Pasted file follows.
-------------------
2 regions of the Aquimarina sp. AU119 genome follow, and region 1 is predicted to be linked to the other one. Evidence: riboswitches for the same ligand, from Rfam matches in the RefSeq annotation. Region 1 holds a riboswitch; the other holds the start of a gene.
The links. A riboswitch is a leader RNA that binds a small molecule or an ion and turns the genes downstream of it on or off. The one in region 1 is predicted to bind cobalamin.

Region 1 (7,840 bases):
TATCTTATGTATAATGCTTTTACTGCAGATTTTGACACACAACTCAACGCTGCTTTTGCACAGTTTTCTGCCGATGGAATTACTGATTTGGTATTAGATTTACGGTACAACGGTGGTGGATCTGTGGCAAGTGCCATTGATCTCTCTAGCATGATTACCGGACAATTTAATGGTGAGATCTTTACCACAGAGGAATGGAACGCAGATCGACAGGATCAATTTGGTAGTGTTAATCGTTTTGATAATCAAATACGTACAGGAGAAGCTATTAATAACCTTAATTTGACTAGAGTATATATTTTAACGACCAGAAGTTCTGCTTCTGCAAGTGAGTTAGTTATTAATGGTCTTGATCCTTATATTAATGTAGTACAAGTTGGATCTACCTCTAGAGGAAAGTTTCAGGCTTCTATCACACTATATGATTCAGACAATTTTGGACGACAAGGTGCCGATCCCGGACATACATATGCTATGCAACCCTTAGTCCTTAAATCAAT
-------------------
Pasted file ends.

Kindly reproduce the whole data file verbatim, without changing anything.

2 regions of the Aquimarina sp. AU119 genome follow, and region 1 is predicted to be linked to the other one. Evidence: riboswitches for the same ligand, from Rfam matches in the RefSeq annotation. Region 1 holds a riboswitch; the other holds the start of a gene.
The links. A riboswitch is a leader RNA that binds a small molecule or an ion and turns the genes downstream of it on or off. The one in region 1 is predicted to bind cobalamin.

Region 1 (7,840 bases):
TATCTTATGTATAATGCTTTTACTGCAGATTTTGACACACAACTCAACGCTGCTTTTGCACAGTTTTCTGCCGATGGAATTACTGATTTGGTATTAGATTTACGGTACAACGGTGGTGGATCTGTGGCAAGTGCCATTGATCTCTCTAGCATGATTACCGGACAATTTAATGGTGAGATCTTTACCACAGAGGAATGGAACGCAGATCGACAGGATCAATTTGGTAGTGTTAATCGTTTTGATAATCAAATACGTACAGGAGAAGCTATTAATAACCTTAATTTGACTAGAGTATATATTTTAACGACCAGAAGTTCTGCTTCTGCAAGTGAGTTAGTTATTAATGGTCTTGATCCTTATATTAATGTAGTACAAGTTGGATCTACCTCTAGAGGAAAGTTTCAGGCTTCTATCACACTATATGATTCAGACAATTTTGGACGACAAGGTGCCGATCCCGGACATACATATGCTATGCAACCCTTAGTCCTTAAATCAAT